2010 Pikes Peak International Hill Climb - Click above for high-res image gallery
I had a choice to make for the race day of this year's Pikes Peak Hill Climb. Do I stick to the more photogenic middle portions of the course or do I head to the finish line to potentially see history made? The decision was easy. If the infamous ten-minute mark was going to be broken, I wanted to be there to see the car at the checkered flag. After all, the chances seemed quite good. "Monster" Tajima had smashed the qualifying record the previous day and had looked incredibly fast during the practice sections. The track conditions and weather were ideal in the morning, and the first few groups showed plenty of promise. In fact, a few track records were broken in the morning groups of cars, including Rhys Millen's recent fastest time in the Time Attack 2WD class.
There was an atmosphere of excitement and tension near the finish line as it was announced Tajima had started his run, and we all waited impatiently to hear the shriek of his Suzuki's twin-turbo V6. It soon arrived, echoing around the surrounding mountains. Within 30 seconds Tajima came tearing around the last turn, the rear tires breaking loose momentarily as he fought to keep it pointed towards the finish line. The Suzuki came tearing across the finish line, and we all looked at one another, wondering if the record had been broken.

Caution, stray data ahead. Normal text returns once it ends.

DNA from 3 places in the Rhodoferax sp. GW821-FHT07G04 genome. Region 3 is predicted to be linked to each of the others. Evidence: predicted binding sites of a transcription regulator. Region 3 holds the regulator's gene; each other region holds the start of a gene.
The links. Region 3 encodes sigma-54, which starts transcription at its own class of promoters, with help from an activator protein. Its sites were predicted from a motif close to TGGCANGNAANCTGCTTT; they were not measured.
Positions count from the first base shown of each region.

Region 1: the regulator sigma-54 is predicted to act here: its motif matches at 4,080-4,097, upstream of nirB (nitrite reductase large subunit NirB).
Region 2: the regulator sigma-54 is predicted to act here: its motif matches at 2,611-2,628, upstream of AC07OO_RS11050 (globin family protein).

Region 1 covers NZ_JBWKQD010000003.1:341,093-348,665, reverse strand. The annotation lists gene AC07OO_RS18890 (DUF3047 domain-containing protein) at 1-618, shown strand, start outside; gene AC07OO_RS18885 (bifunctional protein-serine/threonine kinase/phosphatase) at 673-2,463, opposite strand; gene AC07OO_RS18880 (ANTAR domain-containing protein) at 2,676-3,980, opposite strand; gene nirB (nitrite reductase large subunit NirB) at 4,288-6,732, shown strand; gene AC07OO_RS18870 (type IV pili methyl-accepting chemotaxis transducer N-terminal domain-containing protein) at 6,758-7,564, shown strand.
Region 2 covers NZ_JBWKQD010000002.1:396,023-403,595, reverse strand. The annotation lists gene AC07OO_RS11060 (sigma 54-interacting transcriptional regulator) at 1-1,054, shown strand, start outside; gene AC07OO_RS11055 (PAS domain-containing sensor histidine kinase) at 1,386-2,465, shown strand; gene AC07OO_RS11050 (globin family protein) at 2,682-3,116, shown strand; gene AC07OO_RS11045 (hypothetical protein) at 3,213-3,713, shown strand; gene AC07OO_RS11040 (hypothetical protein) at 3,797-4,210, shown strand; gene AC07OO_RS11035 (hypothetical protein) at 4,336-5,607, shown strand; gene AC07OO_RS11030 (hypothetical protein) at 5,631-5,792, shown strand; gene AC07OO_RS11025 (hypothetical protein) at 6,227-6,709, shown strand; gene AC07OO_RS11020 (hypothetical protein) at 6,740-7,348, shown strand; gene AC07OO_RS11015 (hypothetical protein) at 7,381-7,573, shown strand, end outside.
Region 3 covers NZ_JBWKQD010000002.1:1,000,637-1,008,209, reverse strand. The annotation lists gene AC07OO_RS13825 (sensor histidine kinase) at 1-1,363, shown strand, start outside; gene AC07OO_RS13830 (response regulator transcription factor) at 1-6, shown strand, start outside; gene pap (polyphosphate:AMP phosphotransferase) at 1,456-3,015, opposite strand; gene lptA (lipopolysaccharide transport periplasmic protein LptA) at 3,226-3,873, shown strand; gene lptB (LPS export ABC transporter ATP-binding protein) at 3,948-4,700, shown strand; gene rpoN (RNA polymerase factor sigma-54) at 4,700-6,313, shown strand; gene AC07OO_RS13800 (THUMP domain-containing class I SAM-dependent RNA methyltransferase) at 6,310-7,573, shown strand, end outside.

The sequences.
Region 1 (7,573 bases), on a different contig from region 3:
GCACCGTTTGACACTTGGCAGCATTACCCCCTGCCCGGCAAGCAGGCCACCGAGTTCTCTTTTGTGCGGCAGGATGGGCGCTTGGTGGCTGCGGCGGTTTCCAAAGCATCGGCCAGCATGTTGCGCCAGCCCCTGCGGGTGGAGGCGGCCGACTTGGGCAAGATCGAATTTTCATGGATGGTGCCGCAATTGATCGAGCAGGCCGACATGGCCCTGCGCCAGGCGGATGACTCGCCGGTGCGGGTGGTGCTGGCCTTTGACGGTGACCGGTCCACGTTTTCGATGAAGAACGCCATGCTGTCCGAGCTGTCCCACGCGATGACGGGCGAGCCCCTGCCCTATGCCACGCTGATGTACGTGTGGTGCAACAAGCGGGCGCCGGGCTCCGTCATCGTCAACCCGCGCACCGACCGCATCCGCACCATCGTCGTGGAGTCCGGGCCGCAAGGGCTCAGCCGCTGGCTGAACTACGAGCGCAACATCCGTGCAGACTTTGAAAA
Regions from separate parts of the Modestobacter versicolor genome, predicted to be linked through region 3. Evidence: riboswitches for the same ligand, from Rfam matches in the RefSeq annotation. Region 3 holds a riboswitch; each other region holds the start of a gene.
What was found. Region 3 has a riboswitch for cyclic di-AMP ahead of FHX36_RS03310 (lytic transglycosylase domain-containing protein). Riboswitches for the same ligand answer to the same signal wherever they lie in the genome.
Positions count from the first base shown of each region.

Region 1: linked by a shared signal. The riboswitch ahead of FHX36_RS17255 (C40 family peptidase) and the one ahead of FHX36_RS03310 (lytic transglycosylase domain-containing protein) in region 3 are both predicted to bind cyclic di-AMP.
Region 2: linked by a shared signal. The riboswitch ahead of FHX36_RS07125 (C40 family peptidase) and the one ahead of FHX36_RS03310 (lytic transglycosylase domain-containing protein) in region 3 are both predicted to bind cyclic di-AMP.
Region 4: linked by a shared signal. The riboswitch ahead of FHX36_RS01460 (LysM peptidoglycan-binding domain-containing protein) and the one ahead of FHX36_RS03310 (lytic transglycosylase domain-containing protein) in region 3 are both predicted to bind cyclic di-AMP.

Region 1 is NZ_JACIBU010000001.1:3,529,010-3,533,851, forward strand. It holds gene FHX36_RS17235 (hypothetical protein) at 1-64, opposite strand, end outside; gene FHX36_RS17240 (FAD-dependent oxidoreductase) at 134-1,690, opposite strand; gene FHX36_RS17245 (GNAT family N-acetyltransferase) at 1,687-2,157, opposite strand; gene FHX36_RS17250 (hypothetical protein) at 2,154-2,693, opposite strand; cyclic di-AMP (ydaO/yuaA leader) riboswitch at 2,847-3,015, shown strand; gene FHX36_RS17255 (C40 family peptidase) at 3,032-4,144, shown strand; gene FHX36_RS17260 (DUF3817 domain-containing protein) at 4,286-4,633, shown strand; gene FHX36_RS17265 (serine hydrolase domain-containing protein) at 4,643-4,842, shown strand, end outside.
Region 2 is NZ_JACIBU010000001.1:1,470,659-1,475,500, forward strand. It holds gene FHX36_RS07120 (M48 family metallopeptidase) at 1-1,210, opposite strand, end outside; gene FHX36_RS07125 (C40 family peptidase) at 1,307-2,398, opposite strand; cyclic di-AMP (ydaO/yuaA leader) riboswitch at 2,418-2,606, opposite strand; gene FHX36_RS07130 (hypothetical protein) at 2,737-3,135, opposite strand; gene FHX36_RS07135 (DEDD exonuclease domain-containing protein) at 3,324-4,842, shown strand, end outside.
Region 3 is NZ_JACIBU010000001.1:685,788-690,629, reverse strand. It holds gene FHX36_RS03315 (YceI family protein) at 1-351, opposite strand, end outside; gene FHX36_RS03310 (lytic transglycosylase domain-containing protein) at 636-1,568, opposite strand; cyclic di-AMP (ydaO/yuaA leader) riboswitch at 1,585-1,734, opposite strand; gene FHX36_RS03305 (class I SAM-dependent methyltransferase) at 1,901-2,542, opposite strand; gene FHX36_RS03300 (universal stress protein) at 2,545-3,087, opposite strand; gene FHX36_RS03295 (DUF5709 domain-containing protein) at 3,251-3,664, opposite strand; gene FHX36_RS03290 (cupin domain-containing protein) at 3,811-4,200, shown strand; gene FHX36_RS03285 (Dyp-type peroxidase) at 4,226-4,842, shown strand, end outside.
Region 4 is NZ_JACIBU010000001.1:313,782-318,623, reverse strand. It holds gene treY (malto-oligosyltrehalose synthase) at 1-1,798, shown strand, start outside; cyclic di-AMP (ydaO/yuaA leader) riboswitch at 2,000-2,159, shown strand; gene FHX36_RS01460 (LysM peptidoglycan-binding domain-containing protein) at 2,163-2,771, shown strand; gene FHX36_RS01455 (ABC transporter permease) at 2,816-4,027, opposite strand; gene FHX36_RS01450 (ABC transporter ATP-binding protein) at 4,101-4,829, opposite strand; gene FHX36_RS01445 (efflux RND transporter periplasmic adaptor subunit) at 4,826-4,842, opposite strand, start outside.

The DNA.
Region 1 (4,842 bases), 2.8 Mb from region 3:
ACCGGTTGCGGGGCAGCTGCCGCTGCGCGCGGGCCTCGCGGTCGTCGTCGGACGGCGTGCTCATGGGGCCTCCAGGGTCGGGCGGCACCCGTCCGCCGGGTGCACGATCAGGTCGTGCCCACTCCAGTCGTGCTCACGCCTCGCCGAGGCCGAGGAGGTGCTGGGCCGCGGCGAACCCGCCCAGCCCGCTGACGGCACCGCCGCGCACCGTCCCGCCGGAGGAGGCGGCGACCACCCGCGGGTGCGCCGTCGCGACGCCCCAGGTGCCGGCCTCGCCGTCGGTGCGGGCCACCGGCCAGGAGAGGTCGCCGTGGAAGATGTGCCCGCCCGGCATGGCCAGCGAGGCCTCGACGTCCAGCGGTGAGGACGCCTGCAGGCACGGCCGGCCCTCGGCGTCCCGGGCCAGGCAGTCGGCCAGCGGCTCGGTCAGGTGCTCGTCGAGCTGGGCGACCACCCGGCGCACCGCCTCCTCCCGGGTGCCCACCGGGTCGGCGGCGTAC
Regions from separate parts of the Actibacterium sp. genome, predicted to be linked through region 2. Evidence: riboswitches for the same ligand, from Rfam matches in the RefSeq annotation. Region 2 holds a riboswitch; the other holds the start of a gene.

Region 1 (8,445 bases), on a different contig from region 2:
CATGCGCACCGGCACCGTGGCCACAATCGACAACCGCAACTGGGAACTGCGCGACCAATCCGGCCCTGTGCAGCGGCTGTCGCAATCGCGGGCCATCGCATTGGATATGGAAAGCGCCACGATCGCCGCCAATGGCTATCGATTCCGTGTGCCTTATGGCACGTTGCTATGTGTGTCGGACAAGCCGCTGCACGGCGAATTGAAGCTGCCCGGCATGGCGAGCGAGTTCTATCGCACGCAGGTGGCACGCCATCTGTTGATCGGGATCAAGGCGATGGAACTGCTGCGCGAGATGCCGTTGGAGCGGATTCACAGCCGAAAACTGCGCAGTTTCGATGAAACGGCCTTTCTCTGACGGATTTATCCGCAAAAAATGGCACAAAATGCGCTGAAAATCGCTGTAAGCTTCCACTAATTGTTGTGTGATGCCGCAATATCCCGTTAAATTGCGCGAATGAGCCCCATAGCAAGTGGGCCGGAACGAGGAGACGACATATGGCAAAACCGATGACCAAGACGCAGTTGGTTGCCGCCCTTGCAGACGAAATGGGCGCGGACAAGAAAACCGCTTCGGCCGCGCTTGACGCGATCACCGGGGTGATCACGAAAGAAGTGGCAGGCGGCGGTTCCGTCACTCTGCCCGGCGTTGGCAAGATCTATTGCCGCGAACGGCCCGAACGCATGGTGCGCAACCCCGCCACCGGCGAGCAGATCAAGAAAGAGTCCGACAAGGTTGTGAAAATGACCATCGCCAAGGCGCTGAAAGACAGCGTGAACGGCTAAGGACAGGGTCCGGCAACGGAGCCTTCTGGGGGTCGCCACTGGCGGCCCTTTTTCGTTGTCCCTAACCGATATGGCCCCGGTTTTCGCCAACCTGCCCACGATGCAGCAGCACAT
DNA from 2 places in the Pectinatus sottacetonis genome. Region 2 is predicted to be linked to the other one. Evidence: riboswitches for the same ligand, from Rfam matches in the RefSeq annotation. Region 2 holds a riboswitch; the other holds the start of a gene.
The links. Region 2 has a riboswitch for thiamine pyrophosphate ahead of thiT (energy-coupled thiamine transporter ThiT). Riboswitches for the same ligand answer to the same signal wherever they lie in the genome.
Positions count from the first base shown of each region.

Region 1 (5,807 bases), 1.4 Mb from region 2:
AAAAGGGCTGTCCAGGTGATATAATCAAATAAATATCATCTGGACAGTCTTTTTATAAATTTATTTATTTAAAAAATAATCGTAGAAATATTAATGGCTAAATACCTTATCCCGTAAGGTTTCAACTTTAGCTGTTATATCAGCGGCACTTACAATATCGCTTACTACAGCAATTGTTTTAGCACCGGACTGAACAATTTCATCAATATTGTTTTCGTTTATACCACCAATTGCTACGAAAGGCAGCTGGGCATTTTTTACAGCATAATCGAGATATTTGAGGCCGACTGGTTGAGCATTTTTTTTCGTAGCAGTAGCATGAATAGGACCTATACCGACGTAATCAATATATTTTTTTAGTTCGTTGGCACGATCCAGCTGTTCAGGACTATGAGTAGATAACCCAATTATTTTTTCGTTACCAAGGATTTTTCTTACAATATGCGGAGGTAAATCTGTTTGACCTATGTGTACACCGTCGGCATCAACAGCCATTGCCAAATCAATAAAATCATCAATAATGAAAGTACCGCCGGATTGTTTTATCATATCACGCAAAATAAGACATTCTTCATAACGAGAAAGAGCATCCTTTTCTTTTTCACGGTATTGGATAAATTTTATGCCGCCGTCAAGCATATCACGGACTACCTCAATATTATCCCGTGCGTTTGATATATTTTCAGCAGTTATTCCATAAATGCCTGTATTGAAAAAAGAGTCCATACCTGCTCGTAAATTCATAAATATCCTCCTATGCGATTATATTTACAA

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Photos by Drew Phillips / Copyright ©2010 Weblogs, Inc.
The time came in: 10 minutes and 11 seconds. There seemed to be a collective sigh among those us at the top of the mountain. With two more cars yet to come from the Unlimited class, there was still a chance of the record being broken, but in reality it would have to wait until next year. Our disappointment was shared by Tajima, who emerged from his car looking dejected. He was desperately to break the record, but to no avail.
Paul Dallenbach soon arrived in his Chevy-powered open-wheeler, and while he tore across the line seemingly just as fast as Tajima, the results were even more disappointing: 10 minutes and 39 seconds. So it was down to Millen. Unfortunately, some menacing clouds started to form, and we all wondered if Millen would be afforded the same weather conditions as the other two drivers. We waited. And waited. But no Millen. The storm clouds came closer. Finally the sound of Millen's turbo'd V6 Hyundai could be heard around the next few corners. Just as the snow started to fall, Millen appeared and took the checkered flag.